Every tutorial I saw either didn’t make sense, or the steps didn’t work.  I set about to try and create a one-script install myself, and then thought, “No — somebody has to have done this before.”

And lo and behold — that’s where I found the above github repo.  It’s amazing, and it works.  I’m going to donate to this person, because they saved me a good bit of work.

 

GeekBench for Linux ARM?

Just got a Rasberry Pi and you’re wanting to benchmark it against other computers that you’ve benchmarked with GeekBench?

It’s not possible, for the most part — no release version of GeekBench for the ARM platform exists, but the creator of GeekBench did release a one-time build of GeekBench 2 a while back:

Source: GeekBench for Linux ARM? / Geekbench / Discussion Area – Primate Labs Support

mysql_connect() breaking with an upgrade to PHP7?

mysql_connect() has been finally removed from PHP7 (it was deprecated for some time), and now you have to use mysqli_connect();   The same goes for any other mysql_ commmand.  (I simply did a find/replace for “mysql_” and changed it to “mysqli_” in my php code.

Also, if you’re running your own server, you probably need to install the “php-mysql” after upgrading to PHP7 — it doesn’t seem to be installed along by default anymore.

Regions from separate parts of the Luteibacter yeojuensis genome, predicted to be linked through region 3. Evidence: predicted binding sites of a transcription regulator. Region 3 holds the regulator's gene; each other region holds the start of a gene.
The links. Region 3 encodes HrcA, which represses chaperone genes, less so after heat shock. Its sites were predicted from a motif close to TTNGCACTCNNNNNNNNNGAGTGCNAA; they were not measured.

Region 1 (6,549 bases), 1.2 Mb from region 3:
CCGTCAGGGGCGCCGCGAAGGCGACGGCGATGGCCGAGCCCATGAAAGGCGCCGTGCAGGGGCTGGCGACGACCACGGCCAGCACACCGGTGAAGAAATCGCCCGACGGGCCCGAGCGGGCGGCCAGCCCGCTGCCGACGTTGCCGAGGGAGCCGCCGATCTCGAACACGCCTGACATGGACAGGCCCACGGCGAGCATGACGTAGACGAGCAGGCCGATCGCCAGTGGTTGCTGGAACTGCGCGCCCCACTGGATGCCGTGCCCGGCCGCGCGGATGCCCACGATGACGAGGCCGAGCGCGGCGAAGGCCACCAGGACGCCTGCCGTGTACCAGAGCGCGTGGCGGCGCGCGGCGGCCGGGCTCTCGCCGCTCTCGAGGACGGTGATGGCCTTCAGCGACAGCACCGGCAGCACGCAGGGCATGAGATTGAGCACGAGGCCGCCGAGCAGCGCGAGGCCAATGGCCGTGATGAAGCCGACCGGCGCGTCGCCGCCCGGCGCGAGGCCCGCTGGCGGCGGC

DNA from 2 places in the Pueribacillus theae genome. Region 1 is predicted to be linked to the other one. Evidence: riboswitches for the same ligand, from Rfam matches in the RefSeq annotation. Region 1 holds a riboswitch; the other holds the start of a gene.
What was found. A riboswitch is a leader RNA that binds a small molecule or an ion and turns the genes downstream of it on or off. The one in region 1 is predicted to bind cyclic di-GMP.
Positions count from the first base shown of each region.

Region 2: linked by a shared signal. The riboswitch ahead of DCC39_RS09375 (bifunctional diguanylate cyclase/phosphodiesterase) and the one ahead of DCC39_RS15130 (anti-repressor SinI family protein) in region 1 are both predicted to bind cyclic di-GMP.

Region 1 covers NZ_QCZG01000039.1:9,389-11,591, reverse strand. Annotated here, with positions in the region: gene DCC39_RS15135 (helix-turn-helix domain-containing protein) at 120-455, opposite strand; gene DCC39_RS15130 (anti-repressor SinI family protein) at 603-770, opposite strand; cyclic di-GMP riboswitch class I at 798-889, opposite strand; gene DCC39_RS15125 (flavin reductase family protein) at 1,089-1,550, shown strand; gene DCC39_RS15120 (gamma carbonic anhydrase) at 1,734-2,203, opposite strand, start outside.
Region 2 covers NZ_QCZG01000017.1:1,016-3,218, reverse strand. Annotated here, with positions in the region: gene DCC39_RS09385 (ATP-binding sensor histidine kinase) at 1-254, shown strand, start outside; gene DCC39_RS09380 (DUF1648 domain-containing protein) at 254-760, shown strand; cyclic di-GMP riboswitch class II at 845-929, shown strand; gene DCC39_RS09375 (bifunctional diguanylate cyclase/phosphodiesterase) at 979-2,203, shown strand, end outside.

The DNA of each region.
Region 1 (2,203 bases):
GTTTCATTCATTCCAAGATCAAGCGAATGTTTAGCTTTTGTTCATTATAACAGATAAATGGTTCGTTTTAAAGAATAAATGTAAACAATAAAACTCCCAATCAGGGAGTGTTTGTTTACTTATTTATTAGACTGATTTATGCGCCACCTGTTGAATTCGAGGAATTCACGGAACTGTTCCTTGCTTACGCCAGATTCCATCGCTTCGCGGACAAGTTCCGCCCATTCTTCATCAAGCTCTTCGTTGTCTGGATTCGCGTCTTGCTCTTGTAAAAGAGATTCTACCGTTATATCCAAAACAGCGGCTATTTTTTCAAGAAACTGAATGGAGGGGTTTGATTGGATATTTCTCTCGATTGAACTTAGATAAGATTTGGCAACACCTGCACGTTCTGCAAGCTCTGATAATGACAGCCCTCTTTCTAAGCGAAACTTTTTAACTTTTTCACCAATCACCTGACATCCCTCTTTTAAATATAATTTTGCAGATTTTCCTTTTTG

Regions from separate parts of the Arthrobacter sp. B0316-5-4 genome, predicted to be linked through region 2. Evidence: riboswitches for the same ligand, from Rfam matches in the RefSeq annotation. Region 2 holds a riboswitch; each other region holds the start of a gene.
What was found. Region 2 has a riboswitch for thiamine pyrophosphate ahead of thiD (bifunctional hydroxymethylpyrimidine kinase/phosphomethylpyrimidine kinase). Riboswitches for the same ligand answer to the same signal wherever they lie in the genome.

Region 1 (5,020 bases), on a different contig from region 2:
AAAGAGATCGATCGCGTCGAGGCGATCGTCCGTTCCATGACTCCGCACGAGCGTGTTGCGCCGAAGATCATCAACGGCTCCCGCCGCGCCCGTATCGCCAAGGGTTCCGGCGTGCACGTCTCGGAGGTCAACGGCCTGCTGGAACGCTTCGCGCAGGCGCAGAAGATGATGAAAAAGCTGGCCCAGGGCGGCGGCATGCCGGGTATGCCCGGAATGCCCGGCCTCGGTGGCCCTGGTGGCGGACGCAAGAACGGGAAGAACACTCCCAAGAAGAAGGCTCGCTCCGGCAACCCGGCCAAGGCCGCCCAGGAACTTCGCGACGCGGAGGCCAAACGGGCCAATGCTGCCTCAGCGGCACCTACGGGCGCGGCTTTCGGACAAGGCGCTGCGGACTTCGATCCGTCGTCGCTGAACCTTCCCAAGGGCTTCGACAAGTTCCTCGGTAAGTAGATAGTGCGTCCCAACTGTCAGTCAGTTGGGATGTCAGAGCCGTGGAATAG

Unified Internal Storage for Android 6.0+

Thinking about using Unified Internal Storage on Android 6.0+ to expand your phone’s measly internal storage?  Don’t even think about using it with anything other than a UHS-II SD card — even if your phone will let you use a slower card, don’t do it — your performance will be terrible.

It seems like it has to be UHS-II, for some reason (maybe it’s random r/w speeds?). I tried with even a very, very fast UHS-I, that benchmarked nearly the same, but Android wasn’t satisfied with it, giving the “This SD card is slow” warning.

The best priced one I could find out there (that you’d want to use) was a 32GB one:

https://www.bhphotovideo.com/c/product/1211505-REG

Review: Under the Skin

Under the Skin
Under the Skin by Michel Faber
My rating: 5 of 5 stars

I found Michel Faber’s book Under the Skin like how I imagine quite a few people did, after watching the movie “Under the Skin” and wanting to know a bit more. The movie is absolutely wonderful, but definitely light on the details–Jonathan Glazer goes more for atmosphere than story, leaving the viewer to fill in the holes themselves.

Though, unlike a poorer movie, the movie doesn’t leave you feeling that there isn’t more story–it leaves you feeling that there definitely is more to the story; you’re just not being let in on it.

So, I decided to buy Michel Faber’s original book that the movie was sourced from… and I am happy I did. It is probably one of the most well-written and original SF stories I have read in quite a while.

The “SF” part of that categorization isn’t as important as the “story” part–this is definitely soft SF, and that’s good, because where the book shines is in the main character’s interaction with the hitchhikers she picks up, and with her fellow human beings.